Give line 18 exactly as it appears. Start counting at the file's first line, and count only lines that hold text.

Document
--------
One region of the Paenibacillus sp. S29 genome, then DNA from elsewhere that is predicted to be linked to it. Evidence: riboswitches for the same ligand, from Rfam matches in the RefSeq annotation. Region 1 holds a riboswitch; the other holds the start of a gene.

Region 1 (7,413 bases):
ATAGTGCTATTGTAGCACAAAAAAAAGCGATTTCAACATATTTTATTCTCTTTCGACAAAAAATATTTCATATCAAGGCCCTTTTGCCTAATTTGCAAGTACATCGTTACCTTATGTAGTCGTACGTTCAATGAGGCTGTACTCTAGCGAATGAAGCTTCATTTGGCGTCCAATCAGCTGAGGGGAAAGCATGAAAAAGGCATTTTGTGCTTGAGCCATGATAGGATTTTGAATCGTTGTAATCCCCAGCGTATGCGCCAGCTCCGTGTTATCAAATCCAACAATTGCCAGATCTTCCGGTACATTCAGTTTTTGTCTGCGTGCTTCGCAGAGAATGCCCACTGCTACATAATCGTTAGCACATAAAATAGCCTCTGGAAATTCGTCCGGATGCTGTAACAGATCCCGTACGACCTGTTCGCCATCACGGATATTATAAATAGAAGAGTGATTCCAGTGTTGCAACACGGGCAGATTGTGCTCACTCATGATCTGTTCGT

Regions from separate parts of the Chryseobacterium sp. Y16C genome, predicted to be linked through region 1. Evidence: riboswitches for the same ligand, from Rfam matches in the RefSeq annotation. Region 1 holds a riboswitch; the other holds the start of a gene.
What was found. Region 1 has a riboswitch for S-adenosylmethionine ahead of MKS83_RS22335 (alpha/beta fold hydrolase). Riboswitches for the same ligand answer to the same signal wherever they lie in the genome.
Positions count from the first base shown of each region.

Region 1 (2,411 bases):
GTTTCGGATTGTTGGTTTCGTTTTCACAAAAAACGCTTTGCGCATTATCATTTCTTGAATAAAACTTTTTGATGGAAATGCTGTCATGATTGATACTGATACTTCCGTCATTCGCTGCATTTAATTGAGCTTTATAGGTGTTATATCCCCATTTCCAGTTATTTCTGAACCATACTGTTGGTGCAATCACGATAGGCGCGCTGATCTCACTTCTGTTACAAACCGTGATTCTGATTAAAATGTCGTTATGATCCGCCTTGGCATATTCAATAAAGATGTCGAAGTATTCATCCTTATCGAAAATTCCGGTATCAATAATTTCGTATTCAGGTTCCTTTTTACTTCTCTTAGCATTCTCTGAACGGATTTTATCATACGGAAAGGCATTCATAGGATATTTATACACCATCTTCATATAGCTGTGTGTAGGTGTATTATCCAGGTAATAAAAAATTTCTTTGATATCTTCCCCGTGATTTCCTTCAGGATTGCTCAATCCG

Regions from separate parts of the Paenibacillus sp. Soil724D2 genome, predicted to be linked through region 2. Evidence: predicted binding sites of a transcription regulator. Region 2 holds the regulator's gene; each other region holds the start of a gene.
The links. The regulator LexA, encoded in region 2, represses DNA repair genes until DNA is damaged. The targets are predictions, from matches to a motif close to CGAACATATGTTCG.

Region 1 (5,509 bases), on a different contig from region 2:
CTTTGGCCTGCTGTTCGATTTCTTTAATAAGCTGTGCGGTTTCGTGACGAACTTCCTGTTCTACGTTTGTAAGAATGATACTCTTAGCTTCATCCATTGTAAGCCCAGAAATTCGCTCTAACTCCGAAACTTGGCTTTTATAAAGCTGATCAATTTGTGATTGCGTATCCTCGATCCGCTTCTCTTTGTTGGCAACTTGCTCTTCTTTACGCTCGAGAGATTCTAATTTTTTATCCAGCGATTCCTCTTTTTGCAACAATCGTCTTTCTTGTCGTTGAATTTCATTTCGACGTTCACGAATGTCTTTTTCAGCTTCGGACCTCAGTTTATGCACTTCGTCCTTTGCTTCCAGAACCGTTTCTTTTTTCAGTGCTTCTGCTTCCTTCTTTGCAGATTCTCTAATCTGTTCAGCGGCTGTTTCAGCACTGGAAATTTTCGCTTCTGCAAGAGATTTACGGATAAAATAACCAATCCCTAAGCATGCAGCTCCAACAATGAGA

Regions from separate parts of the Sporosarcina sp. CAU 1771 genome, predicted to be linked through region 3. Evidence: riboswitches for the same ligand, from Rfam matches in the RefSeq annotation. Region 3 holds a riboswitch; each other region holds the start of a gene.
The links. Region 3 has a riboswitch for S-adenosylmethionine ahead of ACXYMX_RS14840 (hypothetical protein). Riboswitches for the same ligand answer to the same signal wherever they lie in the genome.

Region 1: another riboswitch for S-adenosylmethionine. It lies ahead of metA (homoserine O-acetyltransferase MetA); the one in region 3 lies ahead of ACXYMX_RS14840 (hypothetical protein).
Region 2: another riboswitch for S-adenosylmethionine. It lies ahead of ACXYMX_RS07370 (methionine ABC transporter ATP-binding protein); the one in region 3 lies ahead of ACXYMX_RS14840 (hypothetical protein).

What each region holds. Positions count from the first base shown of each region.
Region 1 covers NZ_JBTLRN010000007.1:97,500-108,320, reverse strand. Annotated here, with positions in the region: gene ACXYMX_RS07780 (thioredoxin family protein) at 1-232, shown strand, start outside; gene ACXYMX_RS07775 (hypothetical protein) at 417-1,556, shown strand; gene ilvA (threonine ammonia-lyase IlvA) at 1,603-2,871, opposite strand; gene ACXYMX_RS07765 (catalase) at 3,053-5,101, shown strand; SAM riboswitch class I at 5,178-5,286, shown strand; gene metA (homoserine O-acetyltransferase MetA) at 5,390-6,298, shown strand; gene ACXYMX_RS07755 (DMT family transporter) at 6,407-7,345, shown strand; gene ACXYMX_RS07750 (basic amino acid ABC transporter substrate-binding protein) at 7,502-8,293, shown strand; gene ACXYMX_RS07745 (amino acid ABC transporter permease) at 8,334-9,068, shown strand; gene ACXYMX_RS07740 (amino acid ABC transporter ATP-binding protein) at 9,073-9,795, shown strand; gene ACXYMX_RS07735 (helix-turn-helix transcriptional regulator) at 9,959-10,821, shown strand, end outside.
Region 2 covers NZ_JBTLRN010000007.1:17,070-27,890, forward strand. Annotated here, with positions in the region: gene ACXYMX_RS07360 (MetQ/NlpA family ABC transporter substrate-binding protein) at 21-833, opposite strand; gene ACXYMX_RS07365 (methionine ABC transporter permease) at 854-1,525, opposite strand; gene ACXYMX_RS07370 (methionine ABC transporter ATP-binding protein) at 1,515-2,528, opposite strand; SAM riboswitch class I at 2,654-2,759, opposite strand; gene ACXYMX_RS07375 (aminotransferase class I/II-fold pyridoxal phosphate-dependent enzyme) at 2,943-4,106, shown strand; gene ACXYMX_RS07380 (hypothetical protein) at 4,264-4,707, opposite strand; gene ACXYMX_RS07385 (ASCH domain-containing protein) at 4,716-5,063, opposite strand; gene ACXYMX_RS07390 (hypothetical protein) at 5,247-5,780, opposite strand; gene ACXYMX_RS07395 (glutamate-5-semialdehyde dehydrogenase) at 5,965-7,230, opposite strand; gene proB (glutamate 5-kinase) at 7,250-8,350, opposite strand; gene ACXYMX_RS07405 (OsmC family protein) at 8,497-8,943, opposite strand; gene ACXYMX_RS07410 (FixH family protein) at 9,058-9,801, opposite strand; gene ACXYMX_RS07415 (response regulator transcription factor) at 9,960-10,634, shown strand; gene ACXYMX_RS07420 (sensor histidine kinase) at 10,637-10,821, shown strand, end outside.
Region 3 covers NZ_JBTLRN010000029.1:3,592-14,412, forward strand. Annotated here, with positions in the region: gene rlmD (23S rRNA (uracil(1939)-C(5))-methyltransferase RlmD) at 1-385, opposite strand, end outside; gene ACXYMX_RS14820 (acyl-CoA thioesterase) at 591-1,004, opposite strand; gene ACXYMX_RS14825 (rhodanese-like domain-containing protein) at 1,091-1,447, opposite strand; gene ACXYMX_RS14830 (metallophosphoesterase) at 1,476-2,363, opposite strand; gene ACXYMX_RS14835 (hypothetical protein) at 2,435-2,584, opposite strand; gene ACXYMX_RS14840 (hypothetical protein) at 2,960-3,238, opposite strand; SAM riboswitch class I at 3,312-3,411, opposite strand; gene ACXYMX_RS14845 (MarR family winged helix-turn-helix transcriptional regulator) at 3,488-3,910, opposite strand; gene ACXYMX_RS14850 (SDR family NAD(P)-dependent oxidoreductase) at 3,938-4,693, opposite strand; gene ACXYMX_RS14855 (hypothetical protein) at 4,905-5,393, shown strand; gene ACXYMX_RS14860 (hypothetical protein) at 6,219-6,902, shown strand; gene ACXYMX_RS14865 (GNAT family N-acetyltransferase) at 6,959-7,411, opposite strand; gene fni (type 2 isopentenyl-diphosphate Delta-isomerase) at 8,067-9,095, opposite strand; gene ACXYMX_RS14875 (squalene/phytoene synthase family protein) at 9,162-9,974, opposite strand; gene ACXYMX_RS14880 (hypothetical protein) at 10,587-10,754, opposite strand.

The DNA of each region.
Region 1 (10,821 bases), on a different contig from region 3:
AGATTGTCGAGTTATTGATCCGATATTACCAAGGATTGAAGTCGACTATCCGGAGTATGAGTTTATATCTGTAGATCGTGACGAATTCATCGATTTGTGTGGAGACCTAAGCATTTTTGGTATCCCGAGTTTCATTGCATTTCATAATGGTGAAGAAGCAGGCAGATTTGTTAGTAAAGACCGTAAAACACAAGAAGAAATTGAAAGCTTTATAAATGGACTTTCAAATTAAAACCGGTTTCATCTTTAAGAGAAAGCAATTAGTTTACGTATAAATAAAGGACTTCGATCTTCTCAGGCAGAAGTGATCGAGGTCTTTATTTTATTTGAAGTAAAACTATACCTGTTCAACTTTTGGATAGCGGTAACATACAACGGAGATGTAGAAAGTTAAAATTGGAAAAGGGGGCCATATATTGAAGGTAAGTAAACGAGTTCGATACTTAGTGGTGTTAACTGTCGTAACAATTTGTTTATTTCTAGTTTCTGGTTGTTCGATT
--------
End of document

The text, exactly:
Region 1 covers NZ_JBTLRN010000007.1:97,500-108,320, reverse strand. Annotated here, with positions in the region: gene ACXYMX_RS07780 (thioredoxin family protein) at 1-232, shown strand, start outside; gene ACXYMX_RS07775 (hypothetical protein) at 417-1,556, shown strand; gene ilvA (threonine ammonia-lyase IlvA) at 1,603-2,871, opposite strand; gene ACXYMX_RS07765 (catalase) at 3,053-5,101, shown strand; SAM riboswitch class I at 5,178-5,286, shown strand; gene metA (homoserine O-acetyltransferase MetA) at 5,390-6,298, shown strand; gene ACXYMX_RS07755 (DMT family transporter) at 6,407-7,345, shown strand; gene ACXYMX_RS07750 (basic amino acid ABC transporter substrate-binding protein) at 7,502-8,293, shown strand; gene ACXYMX_RS07745 (amino acid ABC transporter permease) at 8,334-9,068, shown strand; gene ACXYMX_RS07740 (amino acid ABC transporter ATP-binding protein) at 9,073-9,795, shown strand; gene ACXYMX_RS07735 (helix-turn-helix transcriptional regulator) at 9,959-10,821, shown strand, end outside.